The Russian translation by Vadim Sikorsky comes from a 1964 collection of Šopov’s poetry with six different translators guided by one editor. Their work almost certainly followed the common Soviet practice of supplying translators with подстрочники, interlinear versions or “trots” of the original that included not only dictionary meanings but also (ideally) information about rhythm, word order and sound patterns. Russian uses the Cyrillic alphabet, like Macedonian, but it is not a sure thing that these translators ever saw the poems in the original language (11). A number of Russian translations of Šopov’s earlier, more formal poems reproduce their meter and rhyme—additionally easy for a translator into Russian given the continuation and thus familiarity of formal norms in the Soviet period (12), with the advantages of the language’s free word order and variety of word length and stress positions. Since the form of “Раѓање на зборот” is not metrical, Sikorsky (and his editor) had greater freedom in decisions about word choice.

Therefore it is remarkable that he decides to use the word “ветка” to render “глужд”. The first few lines are:

Как ветка с веткой—
Камень с камнем.
Каменный лес
на ветру продрог.
Как живой с живым—
камень с камнем.

(Like [a] twig with [a] twig [is]—
[A] stone with [a] stone.
[A/The] stone forest
was chilled in the wind.
Like a living [being, masc.] with [a] living [being, masc.] [is]—
[a] stone with [a] stone. – SF)

“Ветка” means a twig, a slender branch, and though one might imagine twigs in a tangle it is an odd choice to render a word that suggests a knot or a complex joint. The image of stone woods shivering in a cold wind is pleasing, but the following line changes the meaning of the original so capriciously that I am persuaded the translator was working from an interlinear version: “Like a living [being, masc.] with a living [being, masc.]” does not repeat the first line with its twigs. Instead it changes them, not trusting the poet’s intentions or the effect of his exact repetitions. The third appearance of the first two lines, here occurring in lines 15-16, does however repeat the first two lines as given (13). The Russian version does some elegant things with rhythm, as its longer lines tend toward a predominately trimeter rhythm (dactyl and amphibrach) than might reflect awareness of the stress patterns of the original language—if not of the specific achievements of the original poem. See lines 8-11:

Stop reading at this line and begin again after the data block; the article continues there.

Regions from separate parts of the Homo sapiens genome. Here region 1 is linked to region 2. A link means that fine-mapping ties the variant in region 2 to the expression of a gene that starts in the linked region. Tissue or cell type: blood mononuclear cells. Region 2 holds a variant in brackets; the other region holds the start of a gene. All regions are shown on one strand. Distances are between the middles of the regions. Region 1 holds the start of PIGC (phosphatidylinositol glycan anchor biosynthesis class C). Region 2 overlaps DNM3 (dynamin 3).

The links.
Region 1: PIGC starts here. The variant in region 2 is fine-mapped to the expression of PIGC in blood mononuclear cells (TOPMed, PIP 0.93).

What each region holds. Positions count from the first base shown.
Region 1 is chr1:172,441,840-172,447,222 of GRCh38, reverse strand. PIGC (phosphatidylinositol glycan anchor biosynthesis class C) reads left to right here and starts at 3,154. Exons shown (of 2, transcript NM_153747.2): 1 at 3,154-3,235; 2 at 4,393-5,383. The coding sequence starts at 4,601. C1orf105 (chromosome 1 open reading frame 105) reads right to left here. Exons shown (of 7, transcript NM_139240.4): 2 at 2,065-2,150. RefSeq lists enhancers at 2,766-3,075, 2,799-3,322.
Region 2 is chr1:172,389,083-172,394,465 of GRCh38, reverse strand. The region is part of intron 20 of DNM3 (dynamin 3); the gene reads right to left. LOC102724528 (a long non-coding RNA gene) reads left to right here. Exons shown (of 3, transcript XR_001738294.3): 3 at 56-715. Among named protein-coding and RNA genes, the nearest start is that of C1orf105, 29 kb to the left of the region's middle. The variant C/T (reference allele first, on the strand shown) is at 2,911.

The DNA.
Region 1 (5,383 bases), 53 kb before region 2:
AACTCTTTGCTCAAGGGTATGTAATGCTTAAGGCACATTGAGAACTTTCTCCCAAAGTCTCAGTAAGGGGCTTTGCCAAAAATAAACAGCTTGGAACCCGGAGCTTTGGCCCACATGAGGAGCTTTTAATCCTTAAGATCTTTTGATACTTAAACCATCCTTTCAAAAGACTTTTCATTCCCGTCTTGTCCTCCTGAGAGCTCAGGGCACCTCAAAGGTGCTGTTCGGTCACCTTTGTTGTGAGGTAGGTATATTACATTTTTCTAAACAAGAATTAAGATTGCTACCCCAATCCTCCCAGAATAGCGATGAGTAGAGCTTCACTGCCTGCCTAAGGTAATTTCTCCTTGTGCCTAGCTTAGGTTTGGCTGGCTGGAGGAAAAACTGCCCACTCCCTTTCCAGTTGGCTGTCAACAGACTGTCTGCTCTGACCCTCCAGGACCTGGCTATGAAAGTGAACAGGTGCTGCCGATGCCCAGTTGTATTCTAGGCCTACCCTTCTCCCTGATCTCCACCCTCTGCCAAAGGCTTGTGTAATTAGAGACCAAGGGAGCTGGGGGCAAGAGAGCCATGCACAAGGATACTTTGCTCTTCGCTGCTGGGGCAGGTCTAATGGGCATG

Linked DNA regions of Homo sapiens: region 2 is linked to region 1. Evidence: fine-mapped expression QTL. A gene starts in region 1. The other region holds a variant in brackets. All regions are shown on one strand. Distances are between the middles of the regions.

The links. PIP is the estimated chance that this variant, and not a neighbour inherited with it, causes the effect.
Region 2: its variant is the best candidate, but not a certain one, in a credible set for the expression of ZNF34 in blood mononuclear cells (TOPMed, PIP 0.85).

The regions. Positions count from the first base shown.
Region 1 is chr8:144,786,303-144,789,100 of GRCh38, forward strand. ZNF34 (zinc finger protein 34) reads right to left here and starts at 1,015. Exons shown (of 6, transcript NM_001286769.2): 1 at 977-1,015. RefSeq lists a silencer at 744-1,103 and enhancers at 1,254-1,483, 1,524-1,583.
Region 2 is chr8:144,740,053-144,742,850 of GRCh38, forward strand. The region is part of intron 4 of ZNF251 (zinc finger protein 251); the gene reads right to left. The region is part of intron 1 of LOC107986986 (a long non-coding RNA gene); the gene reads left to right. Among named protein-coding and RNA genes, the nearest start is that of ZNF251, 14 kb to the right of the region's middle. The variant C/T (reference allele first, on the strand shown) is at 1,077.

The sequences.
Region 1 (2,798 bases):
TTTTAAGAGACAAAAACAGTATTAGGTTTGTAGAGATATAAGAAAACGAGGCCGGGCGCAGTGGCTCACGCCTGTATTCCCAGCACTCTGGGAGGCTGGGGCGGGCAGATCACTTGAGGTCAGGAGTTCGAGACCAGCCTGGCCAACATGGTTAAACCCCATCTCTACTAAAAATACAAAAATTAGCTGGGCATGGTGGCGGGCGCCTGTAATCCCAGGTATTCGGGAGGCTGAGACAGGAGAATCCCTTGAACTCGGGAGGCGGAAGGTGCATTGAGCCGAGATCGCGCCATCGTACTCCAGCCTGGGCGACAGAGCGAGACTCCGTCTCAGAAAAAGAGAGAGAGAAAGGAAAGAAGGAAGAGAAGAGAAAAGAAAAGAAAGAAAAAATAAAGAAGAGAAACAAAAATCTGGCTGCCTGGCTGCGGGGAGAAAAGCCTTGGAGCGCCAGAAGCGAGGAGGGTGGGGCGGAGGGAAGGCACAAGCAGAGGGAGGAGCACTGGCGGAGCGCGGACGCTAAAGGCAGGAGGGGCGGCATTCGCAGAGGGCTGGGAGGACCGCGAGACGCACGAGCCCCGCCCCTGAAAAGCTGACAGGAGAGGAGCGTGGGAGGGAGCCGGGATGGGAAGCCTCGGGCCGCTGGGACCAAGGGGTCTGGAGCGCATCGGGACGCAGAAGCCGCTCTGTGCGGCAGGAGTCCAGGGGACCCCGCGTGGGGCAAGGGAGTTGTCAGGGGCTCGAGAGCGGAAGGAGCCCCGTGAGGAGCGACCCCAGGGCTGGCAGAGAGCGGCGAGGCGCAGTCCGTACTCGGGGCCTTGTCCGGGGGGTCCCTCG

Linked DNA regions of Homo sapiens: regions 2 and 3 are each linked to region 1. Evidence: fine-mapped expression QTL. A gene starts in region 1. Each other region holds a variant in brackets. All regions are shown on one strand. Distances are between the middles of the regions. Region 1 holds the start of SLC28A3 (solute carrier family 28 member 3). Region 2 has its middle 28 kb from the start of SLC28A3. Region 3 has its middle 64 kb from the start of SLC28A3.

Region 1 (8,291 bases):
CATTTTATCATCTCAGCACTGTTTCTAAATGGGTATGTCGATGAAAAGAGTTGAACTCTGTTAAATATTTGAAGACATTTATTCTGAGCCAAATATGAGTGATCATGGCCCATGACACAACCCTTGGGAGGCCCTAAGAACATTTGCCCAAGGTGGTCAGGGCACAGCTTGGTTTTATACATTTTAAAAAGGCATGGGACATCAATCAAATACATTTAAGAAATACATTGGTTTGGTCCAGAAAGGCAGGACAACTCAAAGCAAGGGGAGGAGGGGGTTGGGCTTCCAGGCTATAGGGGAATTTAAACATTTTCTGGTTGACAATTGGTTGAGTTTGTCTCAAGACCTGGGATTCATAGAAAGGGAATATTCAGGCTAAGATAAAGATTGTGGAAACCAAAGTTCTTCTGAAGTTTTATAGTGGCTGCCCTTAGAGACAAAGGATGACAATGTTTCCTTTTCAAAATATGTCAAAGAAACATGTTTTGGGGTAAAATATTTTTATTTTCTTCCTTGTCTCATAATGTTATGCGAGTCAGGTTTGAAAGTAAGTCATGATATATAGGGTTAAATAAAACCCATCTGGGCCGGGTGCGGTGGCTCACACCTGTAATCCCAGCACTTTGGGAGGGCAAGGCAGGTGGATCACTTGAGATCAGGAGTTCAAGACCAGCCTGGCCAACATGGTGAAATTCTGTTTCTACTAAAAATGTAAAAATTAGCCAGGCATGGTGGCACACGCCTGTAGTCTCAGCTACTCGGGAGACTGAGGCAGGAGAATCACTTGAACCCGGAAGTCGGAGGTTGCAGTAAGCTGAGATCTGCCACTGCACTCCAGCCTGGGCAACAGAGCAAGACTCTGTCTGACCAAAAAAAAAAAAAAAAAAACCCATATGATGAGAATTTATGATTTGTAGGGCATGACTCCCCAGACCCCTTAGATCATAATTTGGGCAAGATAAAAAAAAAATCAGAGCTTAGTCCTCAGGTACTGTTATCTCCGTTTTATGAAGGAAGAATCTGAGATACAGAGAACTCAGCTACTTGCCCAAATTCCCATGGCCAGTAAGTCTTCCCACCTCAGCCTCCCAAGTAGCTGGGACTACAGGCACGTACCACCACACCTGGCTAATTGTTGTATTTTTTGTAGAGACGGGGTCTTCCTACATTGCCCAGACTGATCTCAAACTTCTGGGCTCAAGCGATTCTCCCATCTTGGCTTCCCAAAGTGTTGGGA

Камень о камень
удариться может
и высечет синий огонь в ночи.
Несуществующее существует.

(Stone on/against stone
may strike
and cut out [a] dark-blue fire/flame in the night.
The nonexistent exists. – SF)

Sikorsky did receive good information about the kind of blue involved, which Russian is able to convey with the word “синий”. The final ideas of the original are shifted up to lines 21-22, with seven other lines still to follow:

И сам я хочу обжечься о слово,
с обугленным сердцем исчезнуть в ничто…

(And I myself want to burn myself against the word,
to disappear into nothing with a charred heart… – SF)

At the poem’s end, the translator again tinkers with the order of lines and adds a few final elements (introduced by the pathos-laden “o”, which Šopov uses twice in earlier lines with a kind of vocative function, addressing the word), placing the word “Слово!” in final position:

о, существующее незримо

(o, existing invisibly
Word! – SF, preserving word order that does not work well in English)

The initial letter C here is capitalized and followed by an exclamation point, which adds more pathos than the original seems to require; the original has no exclamation points at all. I would argue that this makes Šopov seem more rhetorically overheated and less sophisticated as a poet, whereas the original is powerful in its restrained passion. The capital letter and altered punctuation add a touch of old-fashioned poetic rhetoric that does not do justice to the original. The changes introduced are considerably more than what Perović does in his translations, and they cause a greater alteration in the poem’s effect.


The website devoted to Šopov helpfully includes two translations of “Раѓање на зборот” into Spanish, in this case made by two different translators in different years (14). The first version, translated by Aurora Marya Saavedra, not only repeats the first two lines precisely in lines 5-6 but offers a footnote supplying the original word, though in transliteration:

Nudo sobre nudo*.
Piedra sobre piedra.
Bosque de piedras.
Piedra fría.
Nudo sobre nudos.